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October 18, 2008

Multiple choice options regarding Obama's "spread the wealth" comment

Donald B. Hawthorne

John Podhoretz:

Is Obama’s "spread the wealth around" remark to Joe the Plumber the 2008 version of:
a) "There is no Soviet domination of Eastern Europe"?

b) "I had a discussion with my daughter, Amy, the other day, before I came here, to ask her what the most important issue was. She said the control of nuclear arms"?

c) "Mr. Reagan will raise taxes, and so will I. He won’t tell you. I just did"?

d) "I voted for the $87 billion before I voted against it"?

e) Eh, no big deal.

Here's a big difference: President Ford, President Carter, Walter Mondale, and John Kerry did not respond like this to criticism of their revealing comments:

Welcome to the "thugocracy": the Obama camp wants to Department of Justice to investigate not voter registration fraud, but people talking about voting fraud–including the GOP ticket. If you don’t believe it, read the bizarre letter sent by the Obama campaign’s lawyer. This one follows on the heels of another letter asking the DOJ to "investigate" the 527 independent group which ran one of the first Bill Ayers ads.

The McCain camp is naturally not pleased and put out a statement which reads in part:

Today’s outrageous letter to Attorney General Mukasey and Special Prosecutor Dannehy at the Justice Department asking for a special prosecutor to investigate Senator McCain and Governor Palin’s public statements about ACORN’s record of fraudulent voter registrations (including in this week’s Presidential debate) is absurd. It is a typical time-worn Washington attempt to criminalize political differences. For someone who promises ‘change,’ it is certainly only more of the same.

The letter’s request that the Department of Justice investigate 'recent partisan Republican activities throughout the country' is almost a parody of the Obama campaign’s attempt to intimidate their political opponents. In case Sen. Obama’s lawyer did not notice, we are in the midst of a political campaign, not a coronation, and the alleged criminal activity he calls ‘recent partisan Republican activities’ are what the rest of us call campaign speeches and debates. All of this is unfortunately reminiscent of the Obama campaign’s recent creation of a 'truth squad' of Missouri prosecutors and sheriffs to 'target' people who criticize Sen. Obama.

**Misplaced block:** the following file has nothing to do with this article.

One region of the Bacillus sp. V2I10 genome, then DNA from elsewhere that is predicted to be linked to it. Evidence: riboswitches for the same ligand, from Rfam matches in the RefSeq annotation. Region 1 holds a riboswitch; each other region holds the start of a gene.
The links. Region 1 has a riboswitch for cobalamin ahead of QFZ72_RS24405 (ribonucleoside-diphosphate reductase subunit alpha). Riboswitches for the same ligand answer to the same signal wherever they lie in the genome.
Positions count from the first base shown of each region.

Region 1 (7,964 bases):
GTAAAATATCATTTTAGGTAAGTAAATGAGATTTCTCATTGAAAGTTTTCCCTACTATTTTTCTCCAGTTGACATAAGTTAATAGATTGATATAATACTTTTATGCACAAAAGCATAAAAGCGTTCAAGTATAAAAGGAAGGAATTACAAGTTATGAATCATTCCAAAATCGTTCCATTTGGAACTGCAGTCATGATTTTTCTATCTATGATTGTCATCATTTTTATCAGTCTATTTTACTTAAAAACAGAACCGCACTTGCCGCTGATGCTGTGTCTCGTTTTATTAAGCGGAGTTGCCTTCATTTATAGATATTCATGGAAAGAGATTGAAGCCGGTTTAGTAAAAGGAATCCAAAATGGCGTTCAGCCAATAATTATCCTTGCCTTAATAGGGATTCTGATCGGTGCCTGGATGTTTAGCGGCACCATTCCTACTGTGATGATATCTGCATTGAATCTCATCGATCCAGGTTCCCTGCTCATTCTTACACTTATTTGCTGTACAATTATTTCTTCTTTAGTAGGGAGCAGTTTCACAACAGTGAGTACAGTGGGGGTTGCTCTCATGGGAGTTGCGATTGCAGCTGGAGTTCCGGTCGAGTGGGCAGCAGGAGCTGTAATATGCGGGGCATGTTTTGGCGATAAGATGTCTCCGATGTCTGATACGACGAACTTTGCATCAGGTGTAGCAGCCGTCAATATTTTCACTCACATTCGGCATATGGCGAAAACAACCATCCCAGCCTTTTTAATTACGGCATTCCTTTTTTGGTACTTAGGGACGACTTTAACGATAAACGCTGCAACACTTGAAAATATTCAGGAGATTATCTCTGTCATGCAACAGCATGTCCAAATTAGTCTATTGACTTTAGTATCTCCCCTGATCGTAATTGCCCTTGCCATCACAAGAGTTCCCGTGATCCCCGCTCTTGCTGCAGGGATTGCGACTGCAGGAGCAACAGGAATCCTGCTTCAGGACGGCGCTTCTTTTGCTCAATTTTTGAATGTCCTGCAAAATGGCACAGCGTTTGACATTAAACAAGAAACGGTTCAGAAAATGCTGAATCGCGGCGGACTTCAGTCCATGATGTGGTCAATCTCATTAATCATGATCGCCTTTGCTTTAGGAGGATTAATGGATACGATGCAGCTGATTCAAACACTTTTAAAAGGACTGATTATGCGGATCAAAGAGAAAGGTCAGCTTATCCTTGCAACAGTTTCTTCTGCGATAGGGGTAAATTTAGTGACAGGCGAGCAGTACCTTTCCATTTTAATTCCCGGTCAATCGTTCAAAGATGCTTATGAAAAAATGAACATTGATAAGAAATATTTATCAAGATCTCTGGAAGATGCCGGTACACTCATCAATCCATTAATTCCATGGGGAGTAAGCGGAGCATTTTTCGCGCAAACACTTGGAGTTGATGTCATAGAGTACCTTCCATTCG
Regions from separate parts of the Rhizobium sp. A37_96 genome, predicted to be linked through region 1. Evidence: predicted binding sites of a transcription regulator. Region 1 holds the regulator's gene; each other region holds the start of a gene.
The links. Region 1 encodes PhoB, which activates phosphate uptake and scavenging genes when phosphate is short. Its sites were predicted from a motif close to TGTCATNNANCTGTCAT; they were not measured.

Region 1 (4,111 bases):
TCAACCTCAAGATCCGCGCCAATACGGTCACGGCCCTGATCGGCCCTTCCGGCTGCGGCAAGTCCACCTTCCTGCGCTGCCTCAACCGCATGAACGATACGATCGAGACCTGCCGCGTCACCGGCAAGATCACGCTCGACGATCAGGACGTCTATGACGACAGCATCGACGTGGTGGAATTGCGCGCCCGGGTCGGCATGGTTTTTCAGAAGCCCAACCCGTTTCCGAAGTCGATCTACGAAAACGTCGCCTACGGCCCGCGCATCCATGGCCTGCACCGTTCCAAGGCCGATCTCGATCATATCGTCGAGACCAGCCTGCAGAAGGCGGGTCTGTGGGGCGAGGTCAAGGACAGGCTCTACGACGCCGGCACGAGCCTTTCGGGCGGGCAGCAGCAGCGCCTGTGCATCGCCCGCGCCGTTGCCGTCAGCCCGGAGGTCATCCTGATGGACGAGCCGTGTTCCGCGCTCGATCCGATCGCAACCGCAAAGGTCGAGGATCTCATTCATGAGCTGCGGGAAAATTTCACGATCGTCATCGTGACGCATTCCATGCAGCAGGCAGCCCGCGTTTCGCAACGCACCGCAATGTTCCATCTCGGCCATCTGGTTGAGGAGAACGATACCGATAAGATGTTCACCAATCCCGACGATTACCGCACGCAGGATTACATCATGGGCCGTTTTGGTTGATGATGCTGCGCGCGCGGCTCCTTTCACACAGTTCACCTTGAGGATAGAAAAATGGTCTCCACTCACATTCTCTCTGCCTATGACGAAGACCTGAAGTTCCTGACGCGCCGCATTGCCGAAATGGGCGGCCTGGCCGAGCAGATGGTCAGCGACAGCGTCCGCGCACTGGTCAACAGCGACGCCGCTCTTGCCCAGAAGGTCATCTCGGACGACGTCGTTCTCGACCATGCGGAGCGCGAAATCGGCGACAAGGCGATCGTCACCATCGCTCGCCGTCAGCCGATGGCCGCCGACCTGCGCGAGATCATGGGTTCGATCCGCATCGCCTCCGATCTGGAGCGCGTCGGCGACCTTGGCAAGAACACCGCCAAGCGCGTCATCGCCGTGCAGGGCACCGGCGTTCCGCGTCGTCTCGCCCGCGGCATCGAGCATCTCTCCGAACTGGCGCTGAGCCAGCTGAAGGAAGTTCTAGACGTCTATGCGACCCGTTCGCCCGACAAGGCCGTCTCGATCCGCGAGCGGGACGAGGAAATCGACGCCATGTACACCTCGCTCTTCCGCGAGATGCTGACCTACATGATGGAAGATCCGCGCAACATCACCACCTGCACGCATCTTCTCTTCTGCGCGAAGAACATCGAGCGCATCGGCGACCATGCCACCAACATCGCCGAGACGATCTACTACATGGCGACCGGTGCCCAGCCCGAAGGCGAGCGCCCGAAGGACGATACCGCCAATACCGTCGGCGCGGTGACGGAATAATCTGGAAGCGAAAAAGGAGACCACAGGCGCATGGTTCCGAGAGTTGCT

And if you are wondering where civil liberties groups and the mainstream media are, you have to understand: the First Amendment ranks considerably lower than getting The One elected. On his way out the door, Attorney General Mukasey might perform one last bit of public service and give a series of lectures on the centrality of free speech, the sanctity of free and fair elections, and the utter inappropriateness of using the power of the state to silence your opponents.

And, as we start to bear an uncanny resemblance to a banana republic — complete with a cult of The Leader, roaming thugs in support of the same, and fraud-tainted voting – you’ll know that we really are experiencing "change." Whether this is a passing spasm of election exuberance or a frightful look at the future remains to be seen.

More on thuggish behavior by the Obama campaign here and here. All of which reminds me of Richard Nixon.


In response to the NYTimes hit piece on Cindy McCain, her lawyer responds:

...It is worth noting that you have not employed your investigative assets looking into Michelle Obama. You have not tried to find Barack Obama’s drug dealer that he wrote about in his book, Dreams of My Father. Nor have you interviewed his poor relatives in Kenya and determined why Barack Obama has not rescued them. Thus, there is a terrific lack of balance here.

I suggest to you that none of these subjects on either side are worthy of the energy and resources of The New York Times. They are cruel hit pieces designed to injure people that only the worst rag would investigate and publish. I know you and your colleagues are always preaching about raising the level of civil discourse in our political campaigns. I think taking some your own medicine is in order here...

Jennifer Rubin adds these thoughts on what the media is not looking into:

...If MSM wants to be treated as impartial arbiter, a "watchdog" and not a lapdog of one candidate, its members should consider some behavior modification.

Demand not just medical records but earmark records from Joe Biden. Ask Barack Obama why he served on the Woods Fund with Bill Ayers for years and if he specifically approved grants to ACORN and a host of leftwing groups. Do a 3000-word piece on Obama’s earmarks and ties to corrupt Chicago officials to counterbalance the dozens of 3000-word pieces going after the other side (e.g. "Palin annoys Wasilla librarian" and "Cindy McCain was addicted to pain killers").